France really is a great country to explore. I’m constantly enchanted by the landscape and gastronomy when-ever we venture out and about.
We recently spent a wonderful fortnight in the center of France (the least populated region of the country). One of the highlights was meeting-up with our friends Claire and Fabien (and children) with whom we forged memorable moments during our time together in California. In 2012 they returned to northern-France to live but have since bought a beautiful stone holiday house right in the middle of the Cheylade valley. We spent a lovely time in the present moment but also reminisced and were conscious and grateful for what our passage on the west-coast of the USA did in opening up our minds to other possibilities. From my discussions with expatriates, it seems to be very common for a particular city/country to resonate especially deeply with them for one reason or another.
Another highlight was our yabby (fresh-water crustacean) excursion. I recalled my father’s description of catching them in Australia as a young lad using some meat tied to the end of a piece of string… and it worked a charm. Thanks to Dad we caught over thirty of them. The homemade garlicky mayonnaise saved them from being tasteless. Before and After photos below:
This region of France is punctuated with a range of long-time dormant volcanos.
The delicious wild raspberries, strawberries and blueberries lining the walking paths helped the kids finally reach our walking destination but slowed down the pace considerably.
And I was once again enthralled by the production of Saint Nectaire cheese. We had already visited a St Nectaire producer over a decade ago, but since that time I have experimented in the kitchen myself with microbes in the kitchen with water and milk kefir, kombucha (in a previous post), yogurt, sourdough bread and fermented vegetable productions (with mixed results) and so have a much greater appreciation of the process involved. In addition, I recently read ‘Cooked’- by one of my favorite authors Michael Pollan (in which he dedicates over 20 pages describing this very cheese!) and now I am all the more enthusiastic about what he calls ‘real food’. We saw the cows being milked, followed by the still-warm milk being turned directly into curds and whey, the curds being placed into moulds and salted and then the ageing of the cheeses in volcanic rock caves (which takes 4-6 weeks…one could easily imagine that it would take longer than that to develop the distinctive grey mould ). And to finish, some tasting and buying of the delicious resulting product.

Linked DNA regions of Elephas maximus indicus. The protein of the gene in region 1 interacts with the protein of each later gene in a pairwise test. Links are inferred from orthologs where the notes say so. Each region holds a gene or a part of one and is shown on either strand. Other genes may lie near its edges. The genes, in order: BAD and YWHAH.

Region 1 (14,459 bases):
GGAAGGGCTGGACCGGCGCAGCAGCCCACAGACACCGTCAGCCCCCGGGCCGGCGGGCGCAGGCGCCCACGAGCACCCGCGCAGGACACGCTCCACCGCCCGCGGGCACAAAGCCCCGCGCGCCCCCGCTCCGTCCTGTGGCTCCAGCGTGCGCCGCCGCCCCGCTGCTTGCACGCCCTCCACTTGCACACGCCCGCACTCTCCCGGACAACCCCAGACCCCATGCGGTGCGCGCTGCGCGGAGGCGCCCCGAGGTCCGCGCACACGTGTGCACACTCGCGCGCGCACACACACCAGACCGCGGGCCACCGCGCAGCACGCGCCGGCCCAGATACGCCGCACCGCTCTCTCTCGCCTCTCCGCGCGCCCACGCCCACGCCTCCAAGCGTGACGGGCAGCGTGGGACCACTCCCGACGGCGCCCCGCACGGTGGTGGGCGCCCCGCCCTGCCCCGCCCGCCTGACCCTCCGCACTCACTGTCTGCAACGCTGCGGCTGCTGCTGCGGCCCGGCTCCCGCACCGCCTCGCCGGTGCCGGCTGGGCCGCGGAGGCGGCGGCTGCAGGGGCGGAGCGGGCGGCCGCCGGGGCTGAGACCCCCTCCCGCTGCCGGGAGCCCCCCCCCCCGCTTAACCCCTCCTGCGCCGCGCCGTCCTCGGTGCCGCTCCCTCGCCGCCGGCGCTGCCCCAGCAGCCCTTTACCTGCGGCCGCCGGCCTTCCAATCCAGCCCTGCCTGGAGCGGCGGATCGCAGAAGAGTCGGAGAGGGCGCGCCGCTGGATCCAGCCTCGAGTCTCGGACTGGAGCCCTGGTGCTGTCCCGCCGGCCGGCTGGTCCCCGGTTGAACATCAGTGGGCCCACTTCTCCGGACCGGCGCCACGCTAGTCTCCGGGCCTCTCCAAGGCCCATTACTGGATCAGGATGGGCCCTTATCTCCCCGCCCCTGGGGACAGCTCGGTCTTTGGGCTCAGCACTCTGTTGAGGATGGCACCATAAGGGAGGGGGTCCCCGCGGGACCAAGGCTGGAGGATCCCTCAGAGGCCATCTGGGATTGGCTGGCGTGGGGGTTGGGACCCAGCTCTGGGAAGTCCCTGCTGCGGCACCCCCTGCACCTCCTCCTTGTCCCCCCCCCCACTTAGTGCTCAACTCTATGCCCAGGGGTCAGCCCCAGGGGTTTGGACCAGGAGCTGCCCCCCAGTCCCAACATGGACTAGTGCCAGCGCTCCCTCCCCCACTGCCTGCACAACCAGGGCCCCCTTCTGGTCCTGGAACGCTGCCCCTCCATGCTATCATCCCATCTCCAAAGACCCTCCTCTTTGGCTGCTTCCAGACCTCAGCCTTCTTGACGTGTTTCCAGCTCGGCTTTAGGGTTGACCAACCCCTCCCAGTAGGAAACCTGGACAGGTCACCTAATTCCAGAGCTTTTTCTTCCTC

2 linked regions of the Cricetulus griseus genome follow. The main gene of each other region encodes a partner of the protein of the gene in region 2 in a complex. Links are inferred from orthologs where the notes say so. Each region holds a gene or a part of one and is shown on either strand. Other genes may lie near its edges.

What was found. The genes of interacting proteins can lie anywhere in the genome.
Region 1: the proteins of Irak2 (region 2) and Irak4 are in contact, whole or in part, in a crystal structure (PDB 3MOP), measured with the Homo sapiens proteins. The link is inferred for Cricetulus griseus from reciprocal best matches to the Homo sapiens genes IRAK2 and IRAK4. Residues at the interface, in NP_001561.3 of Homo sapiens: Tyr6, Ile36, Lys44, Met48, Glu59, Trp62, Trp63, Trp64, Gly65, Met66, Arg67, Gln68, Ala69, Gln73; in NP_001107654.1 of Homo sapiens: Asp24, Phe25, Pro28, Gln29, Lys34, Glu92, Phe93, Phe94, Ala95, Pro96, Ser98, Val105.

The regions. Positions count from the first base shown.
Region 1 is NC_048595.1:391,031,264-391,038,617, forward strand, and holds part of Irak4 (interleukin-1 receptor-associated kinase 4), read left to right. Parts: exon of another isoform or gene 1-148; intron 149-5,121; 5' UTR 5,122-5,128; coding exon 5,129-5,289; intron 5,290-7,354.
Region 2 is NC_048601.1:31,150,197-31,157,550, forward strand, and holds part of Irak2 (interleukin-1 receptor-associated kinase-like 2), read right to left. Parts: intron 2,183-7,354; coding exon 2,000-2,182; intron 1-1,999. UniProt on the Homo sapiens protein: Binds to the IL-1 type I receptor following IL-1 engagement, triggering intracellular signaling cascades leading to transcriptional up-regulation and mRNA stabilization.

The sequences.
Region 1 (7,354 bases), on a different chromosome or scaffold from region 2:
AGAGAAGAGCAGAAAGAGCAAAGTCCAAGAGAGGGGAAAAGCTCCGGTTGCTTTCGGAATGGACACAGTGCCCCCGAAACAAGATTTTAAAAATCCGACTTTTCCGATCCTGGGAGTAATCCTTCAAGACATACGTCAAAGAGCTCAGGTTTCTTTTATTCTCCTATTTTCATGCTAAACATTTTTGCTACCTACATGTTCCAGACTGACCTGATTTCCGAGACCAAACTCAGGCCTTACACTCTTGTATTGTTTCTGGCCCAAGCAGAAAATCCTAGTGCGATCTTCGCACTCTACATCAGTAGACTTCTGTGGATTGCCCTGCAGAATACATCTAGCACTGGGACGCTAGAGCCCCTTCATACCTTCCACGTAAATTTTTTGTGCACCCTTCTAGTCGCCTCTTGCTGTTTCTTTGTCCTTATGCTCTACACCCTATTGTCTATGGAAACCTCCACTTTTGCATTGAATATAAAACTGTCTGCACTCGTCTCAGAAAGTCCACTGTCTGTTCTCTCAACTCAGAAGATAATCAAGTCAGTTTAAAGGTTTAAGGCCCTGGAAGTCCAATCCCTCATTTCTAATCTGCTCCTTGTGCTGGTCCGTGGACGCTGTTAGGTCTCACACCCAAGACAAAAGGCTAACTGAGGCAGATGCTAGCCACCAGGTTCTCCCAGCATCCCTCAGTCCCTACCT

To paraphrase Mr Pollan ‘The world becomes more wonderful as soon as we are reminded of the relationships behind a food product: a web of relationships between people, between ourselves and all the other species on which we still depend. Eating and drinking implicate us in the natural world in ways that the industrial economy, with its long and illegible supply chains, would have us forget’. I am sure that is why I found the visit to this farm in the town of Saint Nectaire (and the goat farm we explored) so wonderful: there was no supply chain; no messing with nature via pasteurization etc …just cow/goat to cheese. That’s probably why making my own fermented food also gives me a buzz.
And as every part of France has it’s own special dish/es, we had to try that of Cantal (a department of Auvergne region). It is called ‘truffade’: potatoes, Cantal cheese and garlic, traditionally served with cured ham and salad. It resembles very much the dishes of other mountainous regions of France such as the ‘tartiflette’ from the Savoie (potato, Reblochon cheese, onions, lardon), and ‘aligot’ from from the Aveyron (potato and Laguiole cheese) …which we have already happily taste-tested in the past.
Since our return we were thrilled to see our ‘old’ Grenoble-friends Inge and Benoit whom we hadn’t seen for eight years, followed by a reunion with Shanghai-friends Emanuela and Benjamin (who were passing through) and various summer encounters with some of Sebastien’s old school friends and his family. We also made numerous local outings (such as walking and canoeing in the local marsh lands, trips to the beach and blackberry picking) . Our little six year-old even caught an aeroplane by himself to go and spend a week with one of his friends from Shanghai -who is now living in the south of France. He was so proud of himself and (atleast immediately upon his return) very grateful to come back home to his family.
Its back to school next week ! After an enjoyable, if not long, eight weeks of school vacation.